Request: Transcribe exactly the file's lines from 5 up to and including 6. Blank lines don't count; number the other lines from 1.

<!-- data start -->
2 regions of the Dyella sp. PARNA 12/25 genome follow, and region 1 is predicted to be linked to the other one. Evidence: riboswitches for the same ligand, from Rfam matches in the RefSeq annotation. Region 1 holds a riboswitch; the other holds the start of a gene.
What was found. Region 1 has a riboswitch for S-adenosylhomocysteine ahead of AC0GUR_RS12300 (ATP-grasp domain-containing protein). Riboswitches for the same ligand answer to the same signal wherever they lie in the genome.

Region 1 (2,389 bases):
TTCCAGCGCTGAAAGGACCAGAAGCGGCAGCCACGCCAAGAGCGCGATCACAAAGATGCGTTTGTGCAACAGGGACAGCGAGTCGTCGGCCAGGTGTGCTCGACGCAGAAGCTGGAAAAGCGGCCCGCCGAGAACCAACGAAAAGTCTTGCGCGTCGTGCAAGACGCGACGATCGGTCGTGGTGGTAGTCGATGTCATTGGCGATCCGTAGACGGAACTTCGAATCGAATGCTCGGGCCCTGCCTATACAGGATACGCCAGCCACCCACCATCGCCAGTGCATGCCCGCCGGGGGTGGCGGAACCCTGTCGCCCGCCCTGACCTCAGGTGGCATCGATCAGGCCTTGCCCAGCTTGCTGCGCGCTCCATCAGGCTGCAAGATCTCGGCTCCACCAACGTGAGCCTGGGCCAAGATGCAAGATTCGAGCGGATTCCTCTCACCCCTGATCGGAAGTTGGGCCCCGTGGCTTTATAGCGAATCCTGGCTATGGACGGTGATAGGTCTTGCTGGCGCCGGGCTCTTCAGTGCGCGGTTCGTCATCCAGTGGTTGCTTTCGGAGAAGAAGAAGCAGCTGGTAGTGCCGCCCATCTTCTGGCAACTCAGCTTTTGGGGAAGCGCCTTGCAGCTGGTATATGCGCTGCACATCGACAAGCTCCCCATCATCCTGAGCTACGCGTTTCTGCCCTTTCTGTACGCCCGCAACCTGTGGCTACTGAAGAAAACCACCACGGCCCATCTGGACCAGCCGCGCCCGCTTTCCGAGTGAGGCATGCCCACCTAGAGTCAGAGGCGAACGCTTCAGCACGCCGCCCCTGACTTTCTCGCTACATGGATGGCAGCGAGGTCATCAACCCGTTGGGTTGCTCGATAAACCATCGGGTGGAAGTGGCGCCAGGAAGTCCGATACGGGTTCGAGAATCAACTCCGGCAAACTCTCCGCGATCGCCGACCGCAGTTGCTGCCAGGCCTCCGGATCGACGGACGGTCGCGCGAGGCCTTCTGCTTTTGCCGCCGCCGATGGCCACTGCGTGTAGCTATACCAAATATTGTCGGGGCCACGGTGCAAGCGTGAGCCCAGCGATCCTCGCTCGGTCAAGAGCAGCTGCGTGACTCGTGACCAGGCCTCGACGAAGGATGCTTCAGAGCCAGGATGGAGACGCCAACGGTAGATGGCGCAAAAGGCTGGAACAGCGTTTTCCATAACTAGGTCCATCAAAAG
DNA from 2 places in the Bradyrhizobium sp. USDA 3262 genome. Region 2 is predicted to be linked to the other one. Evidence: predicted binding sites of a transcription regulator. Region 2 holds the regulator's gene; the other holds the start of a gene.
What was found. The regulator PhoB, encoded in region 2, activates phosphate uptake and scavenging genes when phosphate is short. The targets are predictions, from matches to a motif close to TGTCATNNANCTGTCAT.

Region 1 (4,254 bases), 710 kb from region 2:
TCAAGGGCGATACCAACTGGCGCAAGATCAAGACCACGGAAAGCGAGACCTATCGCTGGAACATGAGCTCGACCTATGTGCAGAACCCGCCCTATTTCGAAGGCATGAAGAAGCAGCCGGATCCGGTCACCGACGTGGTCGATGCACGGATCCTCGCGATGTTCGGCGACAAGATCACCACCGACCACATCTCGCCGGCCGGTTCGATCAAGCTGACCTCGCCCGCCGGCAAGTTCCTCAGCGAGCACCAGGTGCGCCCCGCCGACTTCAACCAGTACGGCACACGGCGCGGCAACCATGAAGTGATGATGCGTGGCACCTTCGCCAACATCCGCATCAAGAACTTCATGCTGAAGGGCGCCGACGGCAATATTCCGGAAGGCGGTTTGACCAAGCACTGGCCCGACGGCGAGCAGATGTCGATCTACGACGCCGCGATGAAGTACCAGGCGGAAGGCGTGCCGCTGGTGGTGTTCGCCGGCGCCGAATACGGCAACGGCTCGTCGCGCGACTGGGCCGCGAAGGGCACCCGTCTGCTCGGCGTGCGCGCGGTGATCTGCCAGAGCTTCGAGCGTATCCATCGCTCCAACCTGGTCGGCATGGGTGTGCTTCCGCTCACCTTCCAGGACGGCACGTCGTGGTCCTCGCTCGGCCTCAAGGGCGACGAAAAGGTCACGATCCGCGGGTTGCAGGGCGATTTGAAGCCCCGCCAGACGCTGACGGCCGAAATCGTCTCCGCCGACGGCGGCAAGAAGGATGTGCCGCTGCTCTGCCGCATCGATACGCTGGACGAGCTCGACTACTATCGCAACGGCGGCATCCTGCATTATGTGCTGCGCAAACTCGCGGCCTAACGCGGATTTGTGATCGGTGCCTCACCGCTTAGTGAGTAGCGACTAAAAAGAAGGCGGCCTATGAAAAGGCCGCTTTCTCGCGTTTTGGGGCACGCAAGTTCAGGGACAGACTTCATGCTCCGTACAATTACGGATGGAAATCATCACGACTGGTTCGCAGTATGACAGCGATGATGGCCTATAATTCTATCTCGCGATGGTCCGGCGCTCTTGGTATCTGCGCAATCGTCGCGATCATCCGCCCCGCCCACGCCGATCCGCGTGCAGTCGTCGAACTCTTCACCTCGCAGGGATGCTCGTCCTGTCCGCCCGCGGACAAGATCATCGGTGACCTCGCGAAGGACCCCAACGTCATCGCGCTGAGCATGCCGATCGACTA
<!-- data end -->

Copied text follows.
DNA from 2 places in the Bradyrhizobium sp. USDA 3262 genome. Region 2 is predicted to be linked to the other one. Evidence: predicted binding sites of a transcription regulator. Region 2 holds the regulator's gene; the other holds the start of a gene.
What was found. The regulator PhoB, encoded in region 2, activates phosphate uptake and scavenging genes when phosphate is short. The targets are predictions, from matches to a motif close to TGTCATNNANCTGTCAT.